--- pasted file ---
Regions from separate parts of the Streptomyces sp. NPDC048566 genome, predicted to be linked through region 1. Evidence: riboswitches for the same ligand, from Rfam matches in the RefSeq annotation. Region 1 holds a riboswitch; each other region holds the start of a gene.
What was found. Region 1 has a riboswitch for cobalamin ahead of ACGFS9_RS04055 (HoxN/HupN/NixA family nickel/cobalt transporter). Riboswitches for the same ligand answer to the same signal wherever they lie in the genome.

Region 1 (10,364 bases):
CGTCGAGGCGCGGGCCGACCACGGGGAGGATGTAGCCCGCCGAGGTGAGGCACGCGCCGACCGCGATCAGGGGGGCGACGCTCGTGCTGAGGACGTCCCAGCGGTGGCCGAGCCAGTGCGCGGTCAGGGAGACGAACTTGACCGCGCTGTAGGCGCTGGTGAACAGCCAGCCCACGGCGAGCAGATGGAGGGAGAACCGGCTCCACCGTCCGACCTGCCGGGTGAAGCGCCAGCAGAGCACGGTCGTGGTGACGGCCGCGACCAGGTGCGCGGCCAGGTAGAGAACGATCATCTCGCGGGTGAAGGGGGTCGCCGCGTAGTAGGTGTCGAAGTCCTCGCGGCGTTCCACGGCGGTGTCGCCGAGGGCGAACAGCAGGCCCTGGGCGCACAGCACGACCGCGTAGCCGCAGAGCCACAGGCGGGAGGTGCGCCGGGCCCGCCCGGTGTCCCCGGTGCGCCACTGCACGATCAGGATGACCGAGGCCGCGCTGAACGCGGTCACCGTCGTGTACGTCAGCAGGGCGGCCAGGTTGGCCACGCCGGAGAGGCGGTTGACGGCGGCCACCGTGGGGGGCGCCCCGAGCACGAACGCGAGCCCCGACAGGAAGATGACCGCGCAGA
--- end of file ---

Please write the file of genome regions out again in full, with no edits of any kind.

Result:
Regions from separate parts of the Streptomyces sp. NPDC048566 genome, predicted to be linked through region 1. Evidence: riboswitches for the same ligand, from Rfam matches in the RefSeq annotation. Region 1 holds a riboswitch; each other region holds the start of a gene.
What was found. Region 1 has a riboswitch for cobalamin ahead of ACGFS9_RS04055 (HoxN/HupN/NixA family nickel/cobalt transporter). Riboswitches for the same ligand answer to the same signal wherever they lie in the genome.

Region 1 (10,364 bases):
CGTCGAGGCGCGGGCCGACCACGGGGAGGATGTAGCCCGCCGAGGTGAGGCACGCGCCGACCGCGATCAGGGGGGCGACGCTCGTGCTGAGGACGTCCCAGCGGTGGCCGAGCCAGTGCGCGGTCAGGGAGACGAACTTGACCGCGCTGTAGGCGCTGGTGAACAGCCAGCCCACGGCGAGCAGATGGAGGGAGAACCGGCTCCACCGTCCGACCTGCCGGGTGAAGCGCCAGCAGAGCACGGTCGTGGTGACGGCCGCGACCAGGTGCGCGGCCAGGTAGAGAACGATCATCTCGCGGGTGAAGGGGGTCGCCGCGTAGTAGGTGTCGAAGTCCTCGCGGCGTTCCACGGCGGTGTCGCCGAGGGCGAACAGCAGGCCCTGGGCGCACAGCACGACCGCGTAGCCGCAGAGCCACAGGCGGGAGGTGCGCCGGGCCCGCCCGGTGTCCCCGGTGCGCCACTGCACGATCAGGATGACCGAGGCCGCGCTGAACGCGGTCACCGTCGTGTACGTCAGCAGGGCGGCCAGGTTGGCCACGCCGGAGAGGCGGTTGACGGCGGCCACCGTGGGGGGCGCCCCGAGCACGAACGCGAGCCCCGACAGGAAGATGACCGCGCAGA